"What you need to know about Equine Influenza
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"What you need to know about Equine Influenza

Horses
Health & Safety

Equine Influenza is a hot topic at the moment after the recent suspension of UK horse racing by the British Horseracing Authority.

Equine Influenza is a highly infectious (meaning bacterial or viral) viral respiratory disease. It is also contagious which means it can be spread by both people and animals although there is no risk to human health. It is spread via contact through clothing or yard items but is also airborne and can travel a surprising distance in water droplets.

Symptoms include high temperature or fever, lethargy, cough, nasal discharge and loss of appetite.

Some key facts

  • Horses are vaccinated annually for flu, biennially the vaccination is also combined with anti-tetanus, known colloquially as ‘flu/tet’
  • Only 30% of the UK’s equine population is vaccinated against Equine Flu
  • When they start a vaccination programme, horses are given a first vaccination followed by a second flu injection anywhere between 21 and 92 days later. A third injection follows at a six-month interval and then vaccinations are given annually from that final date
  • Vaccinations are usually given in the neck. On occasion, horses will react to the injection developing a small lump at the site or a large reaction or just a very stiff neck. Some owners prefer therefore for the vet to vaccinate the horse in either the soft chest muscle or in the quarters. Most serums are only licensed for use in the neck so if you did want recourse against the pharmaceutical manufacturer then the site of the injection may be relevant
  • Vaccinating horses against Equine Influenza is not mandatory in the UK, Equine Influenza is not a notifiable disease
  • Scientists know that immunity wanes between the six and twelve-month point following vaccination
  • Horses that have been vaccinated against Equine Influenza can still succumb to the illness, they will probably show milder symptoms and recover more quickly than an unvaccinated horse, some vaccinated horses show little signs of illnesses
  • Young horses under the age of three are particularly vulnerable
  • Horses are tested for the virus with a nasal swab
  • There are herbal alternatives and remedies on the market but these are not recognised by the competitive governing bodies

Competition

  • If you compete at unaffiliated events, there is no evident requirement to have a vaccinated horse. However, unaffiliated competition organisers usually borrow their rules from the disciplines such as British Showjumping or BS, British Eventing or BE and British Dressage or BD. It is a requirement under these competitive disciplines that horses have an unbroken history of vaccination. Any show organiser can, therefore, ask to see your horse’s passport to check whether it displays unbroken vaccination cover even at an unaffiliated event
  • For competing under rules, a horse that is late by as much as one day is deemed to have lapsed and will need to start the entire course again
  • Horses starting a course from scratch will not have the appropriate level of immunity until after the second of the three injections and should therefore not leave the yard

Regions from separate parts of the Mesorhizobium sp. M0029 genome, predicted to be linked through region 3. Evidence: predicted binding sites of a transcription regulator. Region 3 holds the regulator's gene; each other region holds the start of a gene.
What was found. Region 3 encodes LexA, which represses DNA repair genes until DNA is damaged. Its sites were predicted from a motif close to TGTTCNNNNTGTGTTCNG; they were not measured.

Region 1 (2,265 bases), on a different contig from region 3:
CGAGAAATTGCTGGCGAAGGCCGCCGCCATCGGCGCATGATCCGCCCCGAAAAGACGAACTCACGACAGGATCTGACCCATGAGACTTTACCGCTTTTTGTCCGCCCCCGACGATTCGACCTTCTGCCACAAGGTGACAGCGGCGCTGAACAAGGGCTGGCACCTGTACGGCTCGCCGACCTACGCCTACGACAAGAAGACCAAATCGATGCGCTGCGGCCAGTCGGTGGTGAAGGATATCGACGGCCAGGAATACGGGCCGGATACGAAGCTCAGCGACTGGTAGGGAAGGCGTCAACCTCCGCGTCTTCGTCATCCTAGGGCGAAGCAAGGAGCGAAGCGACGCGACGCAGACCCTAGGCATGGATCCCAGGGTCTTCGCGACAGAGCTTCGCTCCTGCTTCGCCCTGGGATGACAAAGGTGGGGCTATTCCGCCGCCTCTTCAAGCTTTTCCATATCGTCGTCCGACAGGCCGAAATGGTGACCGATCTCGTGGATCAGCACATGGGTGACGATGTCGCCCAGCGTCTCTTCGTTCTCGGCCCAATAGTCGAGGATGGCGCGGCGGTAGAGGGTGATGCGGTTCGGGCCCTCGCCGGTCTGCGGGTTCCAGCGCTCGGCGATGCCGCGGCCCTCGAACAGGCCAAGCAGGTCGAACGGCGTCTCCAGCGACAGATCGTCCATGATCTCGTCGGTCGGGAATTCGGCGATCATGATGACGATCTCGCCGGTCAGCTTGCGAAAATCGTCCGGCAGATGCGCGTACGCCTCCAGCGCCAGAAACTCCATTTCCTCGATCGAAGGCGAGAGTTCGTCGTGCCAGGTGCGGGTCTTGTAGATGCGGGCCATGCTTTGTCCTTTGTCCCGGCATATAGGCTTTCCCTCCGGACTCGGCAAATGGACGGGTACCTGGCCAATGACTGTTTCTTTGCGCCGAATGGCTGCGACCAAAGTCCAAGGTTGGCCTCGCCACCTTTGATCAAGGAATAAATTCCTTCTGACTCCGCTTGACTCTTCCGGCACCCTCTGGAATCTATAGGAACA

• Most competitions do not want a horse present within seven days of the administration of the annual vaccination
  • Horses competing under international or FEI rules must have a flu booster every six months
  • Most competition organisers and show centres reserve the right to ask to see all passports on arrival at an event or to spot check them. It is the law that a horse’s passport must be carried with him whilst he travels so your passport should be with you in the lorry or trailer in any event
  • Spot checks are likely to increase in the light of the current outbreak, some events, particularly regional competitions, are only permitting entry to horses who have been vaccinated within the last six months so some horses will require a booster before they can be accepted at a competition

Take sensible precautions

  • Vaccinate your horse and if current veterinary advice is to offer a booster to anything outside the six-month window then follow that advice
  • Quarantine any horses that come into the yard for 21 days, this should be complete isolation with separate yard tools, feed bowl and grooming kit and a change of clothing before handling other horses
  • Be aware of the signs and symptoms of flu, any horse or pony showing signs of the disease should be seen by a vet without delay
  • Do not share equipment at an event, do not allow your horse to graze and avoid nose to nose contact with other horses
  • Sensibly restrict movement where you can either on your yard or if you are going out competing
  • A yard with a confined case of Equine Influenza should close

The current flu outbreak has been rumbling around other countries since the end of last year, Europe, Ireland and the USA. There is an epidemic of Equine Influenza in West Africa.

The British Equestrian Federation is currently advising that events do not need to be cancelled but this is ultimately down to the discretion of individual organisers and centres. The checks they may impose are entirely of their own choosing. The Animal Health Trust in Newmarket has been responsible for handling the sample testing on behalf of British Horse Racing and latterly, other cases. There is lots of up-to-date information on their website but your first port of call for any advice or concerns should always be your own vet.

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